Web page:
Fewer young people are volunteering, study shows.
Volunteer work can be incredibly valuable to your career, whether you’re seeking your first professional job or a move into management. That message has been sent out by career bloggers and documented by Deloitte and LinkedIn among others. A 2013 study even found that volunteers are 27% more likely to get a job than non-volunteers.
Then why then are so few young people and jobless individuals signing on to volunteer?
New data on US volunteering shows a decline in the volunteer rate for the year ending in September 2013, bringing it to its lowest level, at 25.4%, since data were first collected by Bureau of Labor Statistics in 2002. And 20- to 24-year-olds have the lowest levels of volunteer activity, with only 18.5% giving time to causes.
Only 24.1% of the unemployed took a volunteer spot, and among unemployed men, it was 19.7%. That is below the 26.8% of full-time workers and 31.7% of part-time workers who make time for charity or causes. The share of jobless volunteers has actually inched up a bit since the recession of 2009, when it stood at 22.9%.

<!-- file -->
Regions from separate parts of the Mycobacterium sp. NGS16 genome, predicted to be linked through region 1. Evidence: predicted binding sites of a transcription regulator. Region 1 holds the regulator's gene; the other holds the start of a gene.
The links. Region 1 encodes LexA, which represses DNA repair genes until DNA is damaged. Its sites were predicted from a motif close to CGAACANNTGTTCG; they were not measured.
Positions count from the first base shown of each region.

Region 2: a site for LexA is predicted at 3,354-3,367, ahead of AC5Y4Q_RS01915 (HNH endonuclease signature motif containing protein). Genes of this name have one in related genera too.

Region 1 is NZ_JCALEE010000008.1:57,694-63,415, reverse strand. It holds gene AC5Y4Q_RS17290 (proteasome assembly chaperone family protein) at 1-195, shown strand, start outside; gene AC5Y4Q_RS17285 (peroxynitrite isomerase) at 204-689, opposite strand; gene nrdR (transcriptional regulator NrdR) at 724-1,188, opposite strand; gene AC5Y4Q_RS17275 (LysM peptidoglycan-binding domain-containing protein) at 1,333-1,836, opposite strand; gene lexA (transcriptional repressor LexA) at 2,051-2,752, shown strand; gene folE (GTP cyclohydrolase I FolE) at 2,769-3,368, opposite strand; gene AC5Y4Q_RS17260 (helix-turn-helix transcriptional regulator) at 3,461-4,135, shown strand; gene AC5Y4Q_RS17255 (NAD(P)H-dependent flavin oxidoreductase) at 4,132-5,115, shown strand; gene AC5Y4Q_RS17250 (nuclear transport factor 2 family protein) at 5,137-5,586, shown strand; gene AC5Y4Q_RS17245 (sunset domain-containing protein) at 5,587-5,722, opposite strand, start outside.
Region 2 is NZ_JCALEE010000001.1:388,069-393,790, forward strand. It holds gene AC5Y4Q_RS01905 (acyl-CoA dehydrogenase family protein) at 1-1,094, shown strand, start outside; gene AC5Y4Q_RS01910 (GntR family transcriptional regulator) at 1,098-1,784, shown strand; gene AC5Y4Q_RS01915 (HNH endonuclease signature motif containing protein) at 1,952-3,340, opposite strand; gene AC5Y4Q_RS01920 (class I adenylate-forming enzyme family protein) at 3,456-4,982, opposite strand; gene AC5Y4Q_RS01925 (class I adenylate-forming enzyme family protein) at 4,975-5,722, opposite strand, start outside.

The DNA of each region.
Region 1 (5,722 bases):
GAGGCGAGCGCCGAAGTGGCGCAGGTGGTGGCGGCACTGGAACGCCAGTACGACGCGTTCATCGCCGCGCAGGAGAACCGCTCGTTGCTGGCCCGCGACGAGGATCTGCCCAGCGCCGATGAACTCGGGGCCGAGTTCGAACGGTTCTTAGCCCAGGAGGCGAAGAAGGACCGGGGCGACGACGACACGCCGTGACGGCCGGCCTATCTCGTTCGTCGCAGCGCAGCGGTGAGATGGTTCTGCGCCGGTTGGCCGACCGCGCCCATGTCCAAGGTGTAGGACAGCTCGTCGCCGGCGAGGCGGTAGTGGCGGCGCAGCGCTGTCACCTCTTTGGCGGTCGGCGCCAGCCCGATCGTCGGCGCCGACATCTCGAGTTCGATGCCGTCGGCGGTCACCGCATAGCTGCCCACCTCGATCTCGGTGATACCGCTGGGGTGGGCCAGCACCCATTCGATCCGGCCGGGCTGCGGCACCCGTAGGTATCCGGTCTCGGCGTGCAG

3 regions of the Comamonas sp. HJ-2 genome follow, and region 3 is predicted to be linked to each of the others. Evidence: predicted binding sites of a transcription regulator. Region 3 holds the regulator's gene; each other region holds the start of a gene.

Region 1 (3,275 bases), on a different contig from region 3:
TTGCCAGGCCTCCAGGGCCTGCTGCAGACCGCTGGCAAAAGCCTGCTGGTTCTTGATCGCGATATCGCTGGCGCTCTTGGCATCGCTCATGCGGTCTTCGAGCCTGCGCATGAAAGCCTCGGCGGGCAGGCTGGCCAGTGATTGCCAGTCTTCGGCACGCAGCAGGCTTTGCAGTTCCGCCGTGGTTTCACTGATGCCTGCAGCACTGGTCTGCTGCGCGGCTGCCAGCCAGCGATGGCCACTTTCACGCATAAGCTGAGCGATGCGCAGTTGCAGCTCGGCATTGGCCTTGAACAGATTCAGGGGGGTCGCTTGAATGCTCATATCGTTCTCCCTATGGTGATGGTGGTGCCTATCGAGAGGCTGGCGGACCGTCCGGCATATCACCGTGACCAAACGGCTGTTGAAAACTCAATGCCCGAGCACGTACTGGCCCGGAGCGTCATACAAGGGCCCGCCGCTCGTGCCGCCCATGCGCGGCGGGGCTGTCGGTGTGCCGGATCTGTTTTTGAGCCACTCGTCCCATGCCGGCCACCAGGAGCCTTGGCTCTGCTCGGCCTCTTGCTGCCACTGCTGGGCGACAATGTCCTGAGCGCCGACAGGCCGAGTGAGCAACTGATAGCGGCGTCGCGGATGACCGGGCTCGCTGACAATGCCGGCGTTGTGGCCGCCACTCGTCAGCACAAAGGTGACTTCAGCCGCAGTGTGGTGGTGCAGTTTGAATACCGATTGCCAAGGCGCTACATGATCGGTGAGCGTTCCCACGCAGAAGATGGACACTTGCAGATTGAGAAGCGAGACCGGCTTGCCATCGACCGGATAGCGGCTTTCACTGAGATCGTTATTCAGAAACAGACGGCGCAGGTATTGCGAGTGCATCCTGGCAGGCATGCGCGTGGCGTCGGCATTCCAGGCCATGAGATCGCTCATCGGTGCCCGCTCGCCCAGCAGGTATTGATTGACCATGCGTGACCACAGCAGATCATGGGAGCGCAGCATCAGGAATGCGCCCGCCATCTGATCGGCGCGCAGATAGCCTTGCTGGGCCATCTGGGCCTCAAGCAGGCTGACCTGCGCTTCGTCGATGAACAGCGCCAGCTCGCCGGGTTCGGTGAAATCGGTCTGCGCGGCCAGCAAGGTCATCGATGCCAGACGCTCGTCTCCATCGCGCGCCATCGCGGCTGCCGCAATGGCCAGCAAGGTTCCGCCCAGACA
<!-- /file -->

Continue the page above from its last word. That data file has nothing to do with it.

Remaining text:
The report did not give a reason for the overall decline in volunteering, or show why women are more active volunteers than men. “Almost always, the most compelling reason for people to continue to volunteer is that they’re parents,” Diana Aviv, president and CEO of Independent Sector, told US News. People aged 35 to 44 and parents with children under 18 were most likely to volunteer.
Maybe career prospects should be the volunteer fuel. Three-quarters of HR workers will consider an applicant’s volunteer experience when making a hiring decision, and 81% said skilled volunteering would improve a college graduate’s chance of landing a job, according to a Deloitte survey.
LinkedIn added a section for volunteer experience and causes to its professional profiles in 2011, and said 41% of managers said they value volunteer experience as much as professional experience.
What if you have a job and want volunteer work that will advance your career? Join a nonprofit board of directors or serve as a business or career coach.
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